WASHINGTON • Fresh from helping save Sen. Thad Cochran of Mississippi from a tea party upstart, the U.S. Chamber of Commerce is on the verge of endorsing an embattled Senate Democrat. According to the New York Times's Joe Nocera, national political director Rob Engstrom told the heads of the chamber's regional groups that the mother ship planned to support Louisiana's Mary L. Landrieu in a close race against three Republicans.
The chamber has always liked Landrieu, giving her its Spirit of Enterprise award nine times since 2002. And the chamber has lately been rethinking its blind support of Republicans when it means filling Congress with tea partyers. Any ninny could have seen that tea party Republicans would hate the chamber almost as much as the government they want to shrink to the size of a pea. The tea party sprung to life being against much of what the chamber is for: Wall Street bailouts, President Barack Obama's stimulus package, saving Chrysler and General Motors, raising the debt-ceiling, and keeping the government open. Right now, the Republican House the chamber helped create is blocking immigration reform and a long-term highway bill, while trying to kill the business-friendly Export-Import Bank as an example of corporate welfare.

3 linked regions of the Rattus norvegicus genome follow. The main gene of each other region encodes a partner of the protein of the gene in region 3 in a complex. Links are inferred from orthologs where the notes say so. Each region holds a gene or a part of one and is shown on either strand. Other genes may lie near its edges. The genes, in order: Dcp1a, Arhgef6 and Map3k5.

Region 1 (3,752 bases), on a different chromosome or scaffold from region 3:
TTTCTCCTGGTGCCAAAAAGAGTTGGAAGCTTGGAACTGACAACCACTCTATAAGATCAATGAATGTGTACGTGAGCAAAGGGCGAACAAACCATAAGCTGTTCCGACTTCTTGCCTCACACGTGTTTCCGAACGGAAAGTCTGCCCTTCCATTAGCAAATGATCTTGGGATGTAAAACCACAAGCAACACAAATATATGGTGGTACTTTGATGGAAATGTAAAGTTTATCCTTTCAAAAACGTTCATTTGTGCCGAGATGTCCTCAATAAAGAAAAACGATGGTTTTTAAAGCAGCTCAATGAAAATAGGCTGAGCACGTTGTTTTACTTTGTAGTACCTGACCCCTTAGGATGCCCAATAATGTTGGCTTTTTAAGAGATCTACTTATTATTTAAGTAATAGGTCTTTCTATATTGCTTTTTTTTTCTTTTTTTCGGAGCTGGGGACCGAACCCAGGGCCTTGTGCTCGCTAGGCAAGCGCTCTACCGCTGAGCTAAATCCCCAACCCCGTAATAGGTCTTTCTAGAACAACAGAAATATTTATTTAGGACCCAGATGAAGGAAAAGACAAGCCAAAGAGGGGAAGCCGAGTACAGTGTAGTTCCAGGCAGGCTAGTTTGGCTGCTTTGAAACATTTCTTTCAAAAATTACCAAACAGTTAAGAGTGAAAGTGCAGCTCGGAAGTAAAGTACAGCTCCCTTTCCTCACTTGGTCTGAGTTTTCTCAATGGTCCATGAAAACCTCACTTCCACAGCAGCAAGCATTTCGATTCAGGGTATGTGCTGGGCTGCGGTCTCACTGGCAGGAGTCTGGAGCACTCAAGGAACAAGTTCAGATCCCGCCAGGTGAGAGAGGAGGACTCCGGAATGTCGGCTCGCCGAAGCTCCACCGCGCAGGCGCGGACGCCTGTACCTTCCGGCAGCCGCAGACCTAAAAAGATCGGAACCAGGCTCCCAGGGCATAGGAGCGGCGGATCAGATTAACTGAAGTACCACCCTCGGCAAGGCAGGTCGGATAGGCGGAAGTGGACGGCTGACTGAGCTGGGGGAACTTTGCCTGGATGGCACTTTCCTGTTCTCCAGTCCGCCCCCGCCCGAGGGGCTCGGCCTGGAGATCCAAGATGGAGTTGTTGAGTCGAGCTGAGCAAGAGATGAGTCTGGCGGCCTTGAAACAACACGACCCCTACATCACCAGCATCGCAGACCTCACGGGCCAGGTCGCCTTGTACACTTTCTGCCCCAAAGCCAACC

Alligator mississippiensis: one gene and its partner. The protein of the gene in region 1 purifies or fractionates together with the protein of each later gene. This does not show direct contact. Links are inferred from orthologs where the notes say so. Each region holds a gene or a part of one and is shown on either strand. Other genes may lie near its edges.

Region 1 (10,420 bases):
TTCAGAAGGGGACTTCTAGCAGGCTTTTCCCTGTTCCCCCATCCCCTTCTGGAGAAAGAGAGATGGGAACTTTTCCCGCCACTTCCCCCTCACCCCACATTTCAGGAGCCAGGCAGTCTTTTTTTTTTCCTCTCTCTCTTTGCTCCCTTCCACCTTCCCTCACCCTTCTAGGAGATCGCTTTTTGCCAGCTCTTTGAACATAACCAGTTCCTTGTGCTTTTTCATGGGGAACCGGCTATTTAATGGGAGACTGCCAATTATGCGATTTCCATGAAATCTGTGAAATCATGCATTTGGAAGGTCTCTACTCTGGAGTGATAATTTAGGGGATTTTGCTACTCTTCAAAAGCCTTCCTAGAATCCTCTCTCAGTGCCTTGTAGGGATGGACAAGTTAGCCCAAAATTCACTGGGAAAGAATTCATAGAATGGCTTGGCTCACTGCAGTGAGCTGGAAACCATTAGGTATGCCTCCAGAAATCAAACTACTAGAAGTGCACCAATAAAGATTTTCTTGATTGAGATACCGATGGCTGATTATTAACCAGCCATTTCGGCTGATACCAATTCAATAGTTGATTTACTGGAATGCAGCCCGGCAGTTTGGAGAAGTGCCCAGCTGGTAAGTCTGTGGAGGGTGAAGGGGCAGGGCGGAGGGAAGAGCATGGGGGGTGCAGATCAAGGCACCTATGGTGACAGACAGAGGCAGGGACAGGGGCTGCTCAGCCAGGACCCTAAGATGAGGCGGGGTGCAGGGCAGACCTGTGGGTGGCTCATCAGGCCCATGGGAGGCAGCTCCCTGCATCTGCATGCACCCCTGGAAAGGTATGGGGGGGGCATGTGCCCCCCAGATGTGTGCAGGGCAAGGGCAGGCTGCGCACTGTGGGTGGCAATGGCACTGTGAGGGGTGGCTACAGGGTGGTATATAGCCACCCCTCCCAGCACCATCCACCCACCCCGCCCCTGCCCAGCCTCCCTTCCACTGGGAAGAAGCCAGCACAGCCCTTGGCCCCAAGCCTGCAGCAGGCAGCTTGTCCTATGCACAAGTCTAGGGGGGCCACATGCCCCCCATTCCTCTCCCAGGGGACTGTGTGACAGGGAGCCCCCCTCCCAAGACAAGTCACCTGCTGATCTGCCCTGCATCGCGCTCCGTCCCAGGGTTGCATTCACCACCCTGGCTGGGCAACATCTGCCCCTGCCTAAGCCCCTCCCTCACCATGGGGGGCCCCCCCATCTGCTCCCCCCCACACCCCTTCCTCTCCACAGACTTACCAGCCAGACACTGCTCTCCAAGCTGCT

Things didn't work out so well for the Chamber in 2012. According to the Washington Post, chamber-backed candidates lost in 13 of the 15 Senate races, and four of the 22 House races, it spent money on. This cycle, the chamber has poured money into Republican primaries to smother the tea party. Siding with the more pro-establishment Republican in each case, the chamber has won 10 intraparty fights, including the Mississippi race in which Karl Rove's American Crossroads gave up on Cochran. Even Republican incumbents are no longer safe from the chamber, which is endorsing the Republican challenger to Michigan Rep. Justin Amash, a major thorn in the side of House Speaker John Boehner.